Review: Windows Vista Beta 2 Features Great Search, Improved Security, Hardware Snags
Our reviewer takes a close look at the new features in Beta 2. The news is mostly good.
When Microsoft offered up its February CTP (Community Technology Preview) of Windows Vista, the company said that the build was nearly feature-complete. (We covered those features in our review Vista Visuals: Windows Sidebar, Gadgets, Media Player 11, And More.) There were still some missing pieces, however. This time, the just-released Beta 2 of Microsoft Vista goes a long way toward showing off what the final operating system will look like -- and in most respects, it's a winner.
The much-ballyhooed search feature is turned on for the first time, and it's just about everything that Microsoft promised. The universally disliked User Account Control (UAC) has received significant work, and is finally usable, helping to lead the way to a more secure operating system. And overall, there's a better organization and "fit and finish" to this beta than previous Vista versions.
Still to be resolved, though, are a variety of hardware compatibility issues that could delay the Vista launch date. And although the Windows Firewall has been improved, users may have trouble finding its advanced controls.
Much-Improved User Account Control
The most reviled feature of earlier Vista builds, User Account Control (UAC), has thankfully been reined in with Beta 2. For the first time, it is actually useful, and goes some way toward solving a security problem that has long bedeviled Windows.
Most people run previous Windows versions in administrator mode, because unless you do, you are blocked from performing many system operations and simple tweaks. But running Windows as an administrator brings with it a host of security problems -- notably, if someone malicious gets control of your PC either remotely or physically when you're logged in as an administrator, they have the run of your entire system and can do serious damage. In addition, if inexperienced users run as administrators, they can accidentally wreak havoc on the system by making harmful system changes.
To try and solve this security problem, Microsoft baked UAC deep into Vista. The idea was to get people to run as standard users as a way to increase security by not making them log on as an administrator every time they wanted to make a change. Instead, in some instances, users simply received notification they were about to make a system change, and had to confirm it. Many other changes required administrator's credentials that forced the person to type in the administrator password. And of course, there were still some changes that required users to log on as an administrator.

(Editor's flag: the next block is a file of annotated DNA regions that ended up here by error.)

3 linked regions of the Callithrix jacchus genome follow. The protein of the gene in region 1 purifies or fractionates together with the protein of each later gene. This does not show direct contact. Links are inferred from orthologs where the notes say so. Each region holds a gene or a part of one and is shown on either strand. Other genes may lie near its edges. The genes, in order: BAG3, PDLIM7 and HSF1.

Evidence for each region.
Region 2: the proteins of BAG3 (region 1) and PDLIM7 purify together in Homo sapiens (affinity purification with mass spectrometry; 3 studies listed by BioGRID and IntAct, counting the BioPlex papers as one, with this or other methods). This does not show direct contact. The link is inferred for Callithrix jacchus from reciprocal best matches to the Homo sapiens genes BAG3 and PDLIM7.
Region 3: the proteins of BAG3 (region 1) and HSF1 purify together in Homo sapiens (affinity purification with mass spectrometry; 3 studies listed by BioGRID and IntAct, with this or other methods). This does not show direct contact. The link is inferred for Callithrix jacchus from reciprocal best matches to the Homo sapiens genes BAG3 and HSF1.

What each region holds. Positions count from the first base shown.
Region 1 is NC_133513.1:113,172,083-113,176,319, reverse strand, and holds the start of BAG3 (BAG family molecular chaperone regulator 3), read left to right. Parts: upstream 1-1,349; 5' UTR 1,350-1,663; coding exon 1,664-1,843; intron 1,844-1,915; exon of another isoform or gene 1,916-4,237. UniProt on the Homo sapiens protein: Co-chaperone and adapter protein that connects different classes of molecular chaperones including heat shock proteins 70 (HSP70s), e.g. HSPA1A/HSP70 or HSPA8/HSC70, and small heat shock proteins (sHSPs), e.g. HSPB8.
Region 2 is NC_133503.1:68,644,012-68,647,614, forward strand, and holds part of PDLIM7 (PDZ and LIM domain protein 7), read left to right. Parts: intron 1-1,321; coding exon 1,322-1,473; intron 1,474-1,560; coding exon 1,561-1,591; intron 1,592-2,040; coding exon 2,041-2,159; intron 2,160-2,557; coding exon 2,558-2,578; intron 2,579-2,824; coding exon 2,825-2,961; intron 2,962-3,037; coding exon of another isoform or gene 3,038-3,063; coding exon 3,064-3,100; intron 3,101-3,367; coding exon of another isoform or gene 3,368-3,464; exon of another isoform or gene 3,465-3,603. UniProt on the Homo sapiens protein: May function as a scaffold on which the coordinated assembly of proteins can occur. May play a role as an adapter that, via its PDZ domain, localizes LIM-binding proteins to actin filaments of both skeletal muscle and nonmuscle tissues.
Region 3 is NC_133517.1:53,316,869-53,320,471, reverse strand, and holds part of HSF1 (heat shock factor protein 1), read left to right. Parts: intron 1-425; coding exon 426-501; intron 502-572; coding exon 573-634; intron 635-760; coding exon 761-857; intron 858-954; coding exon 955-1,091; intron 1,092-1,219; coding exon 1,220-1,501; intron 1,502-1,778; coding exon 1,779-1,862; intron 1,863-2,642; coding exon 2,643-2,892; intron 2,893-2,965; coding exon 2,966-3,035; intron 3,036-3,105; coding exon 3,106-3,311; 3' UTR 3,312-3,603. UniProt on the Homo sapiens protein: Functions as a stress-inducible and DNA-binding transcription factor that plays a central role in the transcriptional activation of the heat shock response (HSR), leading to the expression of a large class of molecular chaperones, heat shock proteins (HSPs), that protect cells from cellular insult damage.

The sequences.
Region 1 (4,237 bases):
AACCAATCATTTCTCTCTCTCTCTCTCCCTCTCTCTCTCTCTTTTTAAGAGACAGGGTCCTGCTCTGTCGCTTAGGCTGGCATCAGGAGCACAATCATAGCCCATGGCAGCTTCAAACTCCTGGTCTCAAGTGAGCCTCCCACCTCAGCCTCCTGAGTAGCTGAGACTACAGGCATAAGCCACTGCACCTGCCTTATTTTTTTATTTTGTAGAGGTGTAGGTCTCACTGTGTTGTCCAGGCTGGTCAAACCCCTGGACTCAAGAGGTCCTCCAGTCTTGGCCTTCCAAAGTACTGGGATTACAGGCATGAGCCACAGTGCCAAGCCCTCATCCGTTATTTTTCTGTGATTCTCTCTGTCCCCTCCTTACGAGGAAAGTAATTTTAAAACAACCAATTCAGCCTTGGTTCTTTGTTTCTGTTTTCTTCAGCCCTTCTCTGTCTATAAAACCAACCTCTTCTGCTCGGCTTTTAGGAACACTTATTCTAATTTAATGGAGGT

Unfortunately, Microsoft went wild with what standard users were not allowed to do in earlier Vista builds. Want to set your system clock? Before this beta, you'd get a notification that you couldn't, and you had to log in as an administrator just to set the system clock -- or the calendar for that matter. The same held for changing power management settings, changing your time zone, and plenty more.
Users of earlier Vista builds complained long and loud to Microsoft about this, and with good reason. It was especially galling because, for years, power users (using administrator's rights) have been able to make countless changes without getting these kinds of warnings. But in the last Vista build, UAC forced the operating system to act like a kind of nagging super-nanny.
User Account Control has been cleaned up in this version of Vista -- you'll receive fewer messages like this when you need to change a setting. Click image to enlarge.
Thankfully, Microsoft listened to its beta users, and toned down UAC in Beta 2. There are far fewer times you'll get notifications -- so you can now set your system clock and calendar, change your time zone and power management settings, set up a Virtual Private Network, and a lot more without getting nagged. Microsoft says that it is going through the entire operating system and will get rid of other notifications as well before launch.
The result? UAC is actually usable. In previous Vista versions, I refused to run as a standard user; now I always do. I won't be alone in this. It will mean a more secure operating system, because more people will run as standard users.
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